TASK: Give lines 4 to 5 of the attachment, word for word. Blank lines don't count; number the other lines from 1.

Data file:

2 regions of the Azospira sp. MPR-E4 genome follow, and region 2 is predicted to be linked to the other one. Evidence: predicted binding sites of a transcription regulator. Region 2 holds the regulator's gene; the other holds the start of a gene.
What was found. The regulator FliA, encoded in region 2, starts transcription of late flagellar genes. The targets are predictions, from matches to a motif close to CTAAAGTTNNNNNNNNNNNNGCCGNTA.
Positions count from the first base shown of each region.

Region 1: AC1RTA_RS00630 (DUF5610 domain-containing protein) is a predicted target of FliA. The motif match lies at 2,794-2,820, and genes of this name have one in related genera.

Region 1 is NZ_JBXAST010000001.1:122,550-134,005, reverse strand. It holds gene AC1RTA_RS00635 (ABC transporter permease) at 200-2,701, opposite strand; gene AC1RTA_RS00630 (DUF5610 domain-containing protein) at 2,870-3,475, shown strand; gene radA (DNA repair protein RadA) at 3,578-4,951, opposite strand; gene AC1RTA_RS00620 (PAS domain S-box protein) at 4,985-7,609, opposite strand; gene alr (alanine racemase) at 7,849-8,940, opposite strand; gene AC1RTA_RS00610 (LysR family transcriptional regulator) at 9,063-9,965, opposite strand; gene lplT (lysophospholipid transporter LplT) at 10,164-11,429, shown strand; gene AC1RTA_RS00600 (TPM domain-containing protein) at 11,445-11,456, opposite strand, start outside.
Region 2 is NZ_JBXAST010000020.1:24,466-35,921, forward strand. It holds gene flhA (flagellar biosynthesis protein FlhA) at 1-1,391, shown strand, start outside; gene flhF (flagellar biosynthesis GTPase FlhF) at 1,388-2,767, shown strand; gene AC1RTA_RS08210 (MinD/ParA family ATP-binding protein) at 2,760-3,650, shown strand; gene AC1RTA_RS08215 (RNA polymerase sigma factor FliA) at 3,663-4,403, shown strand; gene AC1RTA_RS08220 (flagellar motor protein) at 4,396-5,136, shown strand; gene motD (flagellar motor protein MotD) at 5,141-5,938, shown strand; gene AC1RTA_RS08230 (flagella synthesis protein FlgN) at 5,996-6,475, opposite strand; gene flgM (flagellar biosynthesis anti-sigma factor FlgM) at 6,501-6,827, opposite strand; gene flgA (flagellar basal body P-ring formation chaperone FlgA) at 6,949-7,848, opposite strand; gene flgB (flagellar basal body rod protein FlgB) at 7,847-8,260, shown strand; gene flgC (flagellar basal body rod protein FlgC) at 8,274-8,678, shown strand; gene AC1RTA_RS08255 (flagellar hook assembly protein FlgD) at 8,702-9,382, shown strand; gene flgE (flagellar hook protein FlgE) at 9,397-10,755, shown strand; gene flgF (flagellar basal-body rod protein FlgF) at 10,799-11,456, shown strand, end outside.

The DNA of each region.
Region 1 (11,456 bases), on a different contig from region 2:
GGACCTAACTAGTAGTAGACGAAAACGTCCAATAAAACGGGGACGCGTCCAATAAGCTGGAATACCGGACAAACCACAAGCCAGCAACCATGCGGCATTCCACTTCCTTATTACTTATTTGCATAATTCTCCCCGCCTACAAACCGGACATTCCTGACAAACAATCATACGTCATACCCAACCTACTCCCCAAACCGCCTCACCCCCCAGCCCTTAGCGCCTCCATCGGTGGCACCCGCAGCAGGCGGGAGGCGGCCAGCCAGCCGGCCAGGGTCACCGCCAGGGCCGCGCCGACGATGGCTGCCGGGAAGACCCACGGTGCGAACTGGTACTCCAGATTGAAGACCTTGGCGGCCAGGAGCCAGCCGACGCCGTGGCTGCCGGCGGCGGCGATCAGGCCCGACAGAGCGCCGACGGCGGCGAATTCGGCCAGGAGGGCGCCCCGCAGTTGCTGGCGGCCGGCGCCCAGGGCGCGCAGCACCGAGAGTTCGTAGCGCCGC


Region 1: AC1RTA_RS00630 (DUF5610 domain-containing protein) is a predicted target of FliA. The motif match lies at 2,794-2,820, and genes of this name have one in related genera.

Region 1 is NZ_JBXAST010000001.1:122,550-134,005, reverse strand. It holds gene AC1RTA_RS00635 (ABC transporter permease) at 200-2,701, opposite strand; gene AC1RTA_RS00630 (DUF5610 domain-containing protein) at 2,870-3,475, shown strand; gene radA (DNA repair protein RadA) at 3,578-4,951, opposite strand; gene AC1RTA_RS00620 (PAS domain S-box protein) at 4,985-7,609, opposite strand; gene alr (alanine racemase) at 7,849-8,940, opposite strand; gene AC1RTA_RS00610 (LysR family transcriptional regulator) at 9,063-9,965, opposite strand; gene lplT (lysophospholipid transporter LplT) at 10,164-11,429, shown strand; gene AC1RTA_RS00600 (TPM domain-containing protein) at 11,445-11,456, opposite strand, start outside.